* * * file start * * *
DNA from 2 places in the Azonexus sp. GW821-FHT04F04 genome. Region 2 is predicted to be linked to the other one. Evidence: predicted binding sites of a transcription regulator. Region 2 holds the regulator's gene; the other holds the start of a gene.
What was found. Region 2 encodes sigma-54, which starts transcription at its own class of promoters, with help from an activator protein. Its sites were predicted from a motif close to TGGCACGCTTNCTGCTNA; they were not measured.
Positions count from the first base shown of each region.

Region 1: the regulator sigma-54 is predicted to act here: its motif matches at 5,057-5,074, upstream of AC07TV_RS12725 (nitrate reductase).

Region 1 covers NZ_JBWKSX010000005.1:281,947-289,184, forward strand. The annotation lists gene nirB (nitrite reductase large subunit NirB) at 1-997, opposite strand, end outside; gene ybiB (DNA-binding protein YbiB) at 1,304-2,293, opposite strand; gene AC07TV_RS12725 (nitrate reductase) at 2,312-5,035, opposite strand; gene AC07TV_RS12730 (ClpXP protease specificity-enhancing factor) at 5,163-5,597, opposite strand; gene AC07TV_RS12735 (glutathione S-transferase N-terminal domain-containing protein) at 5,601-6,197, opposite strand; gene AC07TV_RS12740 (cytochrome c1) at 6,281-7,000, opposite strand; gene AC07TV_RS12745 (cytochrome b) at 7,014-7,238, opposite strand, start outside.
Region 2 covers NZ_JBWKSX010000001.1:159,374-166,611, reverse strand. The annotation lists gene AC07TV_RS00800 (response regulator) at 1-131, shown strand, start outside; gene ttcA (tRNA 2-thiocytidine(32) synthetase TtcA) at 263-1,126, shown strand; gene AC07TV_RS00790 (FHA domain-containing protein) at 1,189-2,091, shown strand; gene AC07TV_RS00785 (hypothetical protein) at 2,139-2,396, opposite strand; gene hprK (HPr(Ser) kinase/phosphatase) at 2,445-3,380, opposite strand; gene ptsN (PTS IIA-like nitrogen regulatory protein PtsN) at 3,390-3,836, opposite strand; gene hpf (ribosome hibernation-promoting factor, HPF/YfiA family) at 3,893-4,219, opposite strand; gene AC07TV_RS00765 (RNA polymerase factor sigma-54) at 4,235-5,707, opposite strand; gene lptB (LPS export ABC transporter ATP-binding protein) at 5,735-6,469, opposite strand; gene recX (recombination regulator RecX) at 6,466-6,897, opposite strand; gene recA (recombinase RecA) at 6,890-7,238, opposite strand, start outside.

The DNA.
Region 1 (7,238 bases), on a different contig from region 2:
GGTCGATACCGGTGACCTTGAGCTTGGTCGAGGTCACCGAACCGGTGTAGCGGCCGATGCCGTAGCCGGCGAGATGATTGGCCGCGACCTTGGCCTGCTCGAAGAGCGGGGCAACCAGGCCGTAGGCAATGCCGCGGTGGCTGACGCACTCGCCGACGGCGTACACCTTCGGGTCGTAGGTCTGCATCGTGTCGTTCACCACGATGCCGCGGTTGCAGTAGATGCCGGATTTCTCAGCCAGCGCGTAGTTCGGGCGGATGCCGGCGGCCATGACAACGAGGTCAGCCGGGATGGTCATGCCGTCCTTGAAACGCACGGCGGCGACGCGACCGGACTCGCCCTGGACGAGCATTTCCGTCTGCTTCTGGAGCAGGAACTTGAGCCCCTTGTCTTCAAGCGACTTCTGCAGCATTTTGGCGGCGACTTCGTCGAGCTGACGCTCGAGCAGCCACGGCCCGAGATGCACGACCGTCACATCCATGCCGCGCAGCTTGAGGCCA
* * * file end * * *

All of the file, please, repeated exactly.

DNA from 2 places in the Azonexus sp. GW821-FHT04F04 genome. Region 2 is predicted to be linked to the other one. Evidence: predicted binding sites of a transcription regulator. Region 2 holds the regulator's gene; the other holds the start of a gene.
What was found. Region 2 encodes sigma-54, which starts transcription at its own class of promoters, with help from an activator protein. Its sites were predicted from a motif close to TGGCACGCTTNCTGCTNA; they were not measured.
Positions count from the first base shown of each region.

Region 1: the regulator sigma-54 is predicted to act here: its motif matches at 5,057-5,074, upstream of AC07TV_RS12725 (nitrate reductase).

Region 1 covers NZ_JBWKSX010000005.1:281,947-289,184, forward strand. The annotation lists gene nirB (nitrite reductase large subunit NirB) at 1-997, opposite strand, end outside; gene ybiB (DNA-binding protein YbiB) at 1,304-2,293, opposite strand; gene AC07TV_RS12725 (nitrate reductase) at 2,312-5,035, opposite strand; gene AC07TV_RS12730 (ClpXP protease specificity-enhancing factor) at 5,163-5,597, opposite strand; gene AC07TV_RS12735 (glutathione S-transferase N-terminal domain-containing protein) at 5,601-6,197, opposite strand; gene AC07TV_RS12740 (cytochrome c1) at 6,281-7,000, opposite strand; gene AC07TV_RS12745 (cytochrome b) at 7,014-7,238, opposite strand, start outside.
Region 2 covers NZ_JBWKSX010000001.1:159,374-166,611, reverse strand. The annotation lists gene AC07TV_RS00800 (response regulator) at 1-131, shown strand, start outside; gene ttcA (tRNA 2-thiocytidine(32) synthetase TtcA) at 263-1,126, shown strand; gene AC07TV_RS00790 (FHA domain-containing protein) at 1,189-2,091, shown strand; gene AC07TV_RS00785 (hypothetical protein) at 2,139-2,396, opposite strand; gene hprK (HPr(Ser) kinase/phosphatase) at 2,445-3,380, opposite strand; gene ptsN (PTS IIA-like nitrogen regulatory protein PtsN) at 3,390-3,836, opposite strand; gene hpf (ribosome hibernation-promoting factor, HPF/YfiA family) at 3,893-4,219, opposite strand; gene AC07TV_RS00765 (RNA polymerase factor sigma-54) at 4,235-5,707, opposite strand; gene lptB (LPS export ABC transporter ATP-binding protein) at 5,735-6,469, opposite strand; gene recX (recombination regulator RecX) at 6,466-6,897, opposite strand; gene recA (recombinase RecA) at 6,890-7,238, opposite strand, start outside.

The DNA.
Region 1 (7,238 bases), on a different contig from region 2:
GGTCGATACCGGTGACCTTGAGCTTGGTCGAGGTCACCGAACCGGTGTAGCGGCCGATGCCGTAGCCGGCGAGATGATTGGCCGCGACCTTGGCCTGCTCGAAGAGCGGGGCAACCAGGCCGTAGGCAATGCCGCGGTGGCTGACGCACTCGCCGACGGCGTACACCTTCGGGTCGTAGGTCTGCATCGTGTCGTTCACCACGATGCCGCGGTTGCAGTAGATGCCGGATTTCTCAGCCAGCGCGTAGTTCGGGCGGATGCCGGCGGCCATGACAACGAGGTCAGCCGGGATGGTCATGCCGTCCTTGAAACGCACGGCGGCGACGCGACCGGACTCGCCCTGGACGAGCATTTCCGTCTGCTTCTGGAGCAGGAACTTGAGCCCCTTGTCTTCAAGCGACTTCTGCAGCATTTTGGCGGCGACTTCGTCGAGCTGACGCTCGAGCAGCCACGGCCCGAGATGCACGACCGTCACATCCATGCCGCGCAGCTTGAGGCCA